States

State Lawmakers Recognize Education of ‘Whole Child’

By Nirvi Shah — April 29, 2013 1 min read
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A new Arkansas law will require schools to consider children’s health, safety, engagement, adult support, and intellectual stimulation in their education.

Arkansas Gov. Michael Beebe, a Democrat, last week signed Senate Bill 1051, which outlines a plan for Arkansas that aims to provide a whole child education for all of the state’s students.

The new law lists ways for educators, parents, and policymakers to meet “the comprehensive needs of Arkansas children at each stage of a child’s development from birth to postsecondary education or career.” And it encourages Arkansas residents to “help create pathways and opportunities to spur systemic cooperation, collaboration, and coordination within and beyond schoolhouse doors and promote a shift from the narrowly defined student achievement and traditional education reform to broader, more comprehensive efforts.”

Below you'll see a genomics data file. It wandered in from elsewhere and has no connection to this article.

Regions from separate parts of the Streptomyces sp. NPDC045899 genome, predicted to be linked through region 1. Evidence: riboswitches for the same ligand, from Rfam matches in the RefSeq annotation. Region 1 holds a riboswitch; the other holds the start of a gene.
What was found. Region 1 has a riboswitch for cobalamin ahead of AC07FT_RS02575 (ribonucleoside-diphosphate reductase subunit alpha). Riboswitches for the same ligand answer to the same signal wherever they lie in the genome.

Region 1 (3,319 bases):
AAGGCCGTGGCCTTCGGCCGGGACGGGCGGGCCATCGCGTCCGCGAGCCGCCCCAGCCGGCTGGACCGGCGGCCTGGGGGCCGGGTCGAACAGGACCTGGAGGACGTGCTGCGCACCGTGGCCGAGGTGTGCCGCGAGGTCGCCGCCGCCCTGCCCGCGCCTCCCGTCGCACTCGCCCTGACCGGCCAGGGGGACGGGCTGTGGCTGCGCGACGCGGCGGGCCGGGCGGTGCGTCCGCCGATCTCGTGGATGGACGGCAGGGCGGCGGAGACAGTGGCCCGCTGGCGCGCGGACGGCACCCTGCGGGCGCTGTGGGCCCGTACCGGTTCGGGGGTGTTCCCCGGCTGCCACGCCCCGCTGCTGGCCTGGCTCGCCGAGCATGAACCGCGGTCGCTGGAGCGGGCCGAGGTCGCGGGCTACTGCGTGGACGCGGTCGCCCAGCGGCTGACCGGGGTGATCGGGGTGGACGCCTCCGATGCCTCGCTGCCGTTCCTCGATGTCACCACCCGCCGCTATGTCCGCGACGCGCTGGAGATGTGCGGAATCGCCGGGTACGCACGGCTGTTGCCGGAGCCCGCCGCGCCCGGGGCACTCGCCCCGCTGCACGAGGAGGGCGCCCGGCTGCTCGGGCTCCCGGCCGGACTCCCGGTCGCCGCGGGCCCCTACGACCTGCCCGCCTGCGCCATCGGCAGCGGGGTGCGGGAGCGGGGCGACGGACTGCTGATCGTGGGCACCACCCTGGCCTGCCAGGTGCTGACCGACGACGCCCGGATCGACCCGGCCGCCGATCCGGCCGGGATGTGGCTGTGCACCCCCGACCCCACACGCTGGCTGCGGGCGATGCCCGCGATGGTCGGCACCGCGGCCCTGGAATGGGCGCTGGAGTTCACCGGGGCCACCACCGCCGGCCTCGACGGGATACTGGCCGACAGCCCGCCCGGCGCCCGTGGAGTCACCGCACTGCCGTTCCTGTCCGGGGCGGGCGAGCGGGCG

It mentions professional development organization ASCD’s Whole Child Initiative, launched in 2007, by name.

“We believe this bill is the foundation for ensuring that each child, in each classroom in Arkansas receives a world-class education and is supported and challenged in his or her learning,” said Arkansas ASCD Legislative Chair Matt McClure and Cross County district superintendent, in a press release.

ASCD notes that Missouri lawmakers are also working on a whole-child bill. And earlier in April, Rhode Island passed a joint resolution supporting a whole-child approach and last year, Illinois designated March “Whole Child Month.”

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A version of this news article first appeared in the Rules for Engagement blog.